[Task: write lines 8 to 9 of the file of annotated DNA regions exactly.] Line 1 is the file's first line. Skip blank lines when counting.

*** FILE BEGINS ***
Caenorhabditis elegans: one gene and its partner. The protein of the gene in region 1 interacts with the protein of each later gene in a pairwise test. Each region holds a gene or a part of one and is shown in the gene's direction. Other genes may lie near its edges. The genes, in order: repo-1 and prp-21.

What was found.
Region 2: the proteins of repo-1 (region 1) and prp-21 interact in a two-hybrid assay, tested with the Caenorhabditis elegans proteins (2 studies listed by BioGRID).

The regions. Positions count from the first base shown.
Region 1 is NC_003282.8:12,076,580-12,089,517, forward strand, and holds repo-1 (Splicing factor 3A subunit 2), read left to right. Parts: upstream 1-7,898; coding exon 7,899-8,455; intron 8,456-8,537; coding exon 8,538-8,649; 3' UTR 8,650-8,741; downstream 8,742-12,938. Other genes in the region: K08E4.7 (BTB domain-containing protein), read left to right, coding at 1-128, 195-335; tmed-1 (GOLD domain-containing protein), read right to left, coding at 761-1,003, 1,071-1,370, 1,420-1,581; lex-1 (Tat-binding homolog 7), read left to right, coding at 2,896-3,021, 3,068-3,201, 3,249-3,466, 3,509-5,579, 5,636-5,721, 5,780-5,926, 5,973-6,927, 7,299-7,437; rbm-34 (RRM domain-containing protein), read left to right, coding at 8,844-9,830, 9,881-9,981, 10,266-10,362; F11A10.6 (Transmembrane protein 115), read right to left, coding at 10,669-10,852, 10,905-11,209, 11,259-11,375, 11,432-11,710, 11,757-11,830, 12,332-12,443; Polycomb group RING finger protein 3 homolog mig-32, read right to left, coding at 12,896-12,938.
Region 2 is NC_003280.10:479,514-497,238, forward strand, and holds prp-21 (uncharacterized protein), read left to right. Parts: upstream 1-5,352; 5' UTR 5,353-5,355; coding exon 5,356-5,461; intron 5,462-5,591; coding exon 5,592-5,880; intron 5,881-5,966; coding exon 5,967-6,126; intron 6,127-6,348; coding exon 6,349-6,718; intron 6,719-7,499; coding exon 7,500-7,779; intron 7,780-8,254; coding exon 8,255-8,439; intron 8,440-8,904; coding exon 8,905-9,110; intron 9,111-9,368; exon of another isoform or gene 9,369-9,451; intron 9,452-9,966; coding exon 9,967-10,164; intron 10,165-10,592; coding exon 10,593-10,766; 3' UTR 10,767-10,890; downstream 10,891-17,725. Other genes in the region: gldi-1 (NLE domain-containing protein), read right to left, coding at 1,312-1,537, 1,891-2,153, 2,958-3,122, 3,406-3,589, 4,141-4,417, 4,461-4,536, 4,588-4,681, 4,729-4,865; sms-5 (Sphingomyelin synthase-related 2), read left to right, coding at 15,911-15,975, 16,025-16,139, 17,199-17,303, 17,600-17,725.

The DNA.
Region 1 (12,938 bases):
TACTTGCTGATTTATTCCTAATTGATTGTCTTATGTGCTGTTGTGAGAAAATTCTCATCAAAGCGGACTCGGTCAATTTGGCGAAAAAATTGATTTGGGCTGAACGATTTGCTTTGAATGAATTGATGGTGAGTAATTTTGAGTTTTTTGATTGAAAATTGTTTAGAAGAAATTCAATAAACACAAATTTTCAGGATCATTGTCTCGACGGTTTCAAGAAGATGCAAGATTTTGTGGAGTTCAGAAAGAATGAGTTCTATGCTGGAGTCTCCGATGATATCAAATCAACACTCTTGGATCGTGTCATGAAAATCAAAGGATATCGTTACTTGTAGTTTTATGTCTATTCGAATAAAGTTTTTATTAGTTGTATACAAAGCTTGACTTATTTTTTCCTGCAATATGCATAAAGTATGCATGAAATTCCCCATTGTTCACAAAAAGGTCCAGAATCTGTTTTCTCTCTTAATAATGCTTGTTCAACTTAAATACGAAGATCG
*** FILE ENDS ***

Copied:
Region 1 (12,938 bases):
TACTTGCTGATTTATTCCTAATTGATTGTCTTATGTGCTGTTGTGAGAAAATTCTCATCAAAGCGGACTCGGTCAATTTGGCGAAAAAATTGATTTGGGCTGAACGATTTGCTTTGAATGAATTGATGGTGAGTAATTTTGAGTTTTTTGATTGAAAATTGTTTAGAAGAAATTCAATAAACACAAATTTTCAGGATCATTGTCTCGACGGTTTCAAGAAGATGCAAGATTTTGTGGAGTTCAGAAAGAATGAGTTCTATGCTGGAGTCTCCGATGATATCAAATCAACACTCTTGGATCGTGTCATGAAAATCAAAGGATATCGTTACTTGTAGTTTTATGTCTATTCGAATAAAGTTTTTATTAGTTGTATACAAAGCTTGACTTATTTTTTCCTGCAATATGCATAAAGTATGCATGAAATTCCCCATTGTTCACAAAAAGGTCCAGAATCTGTTTTCTCTCTTAATAATGCTTGTTCAACTTAAATACGAAGATCG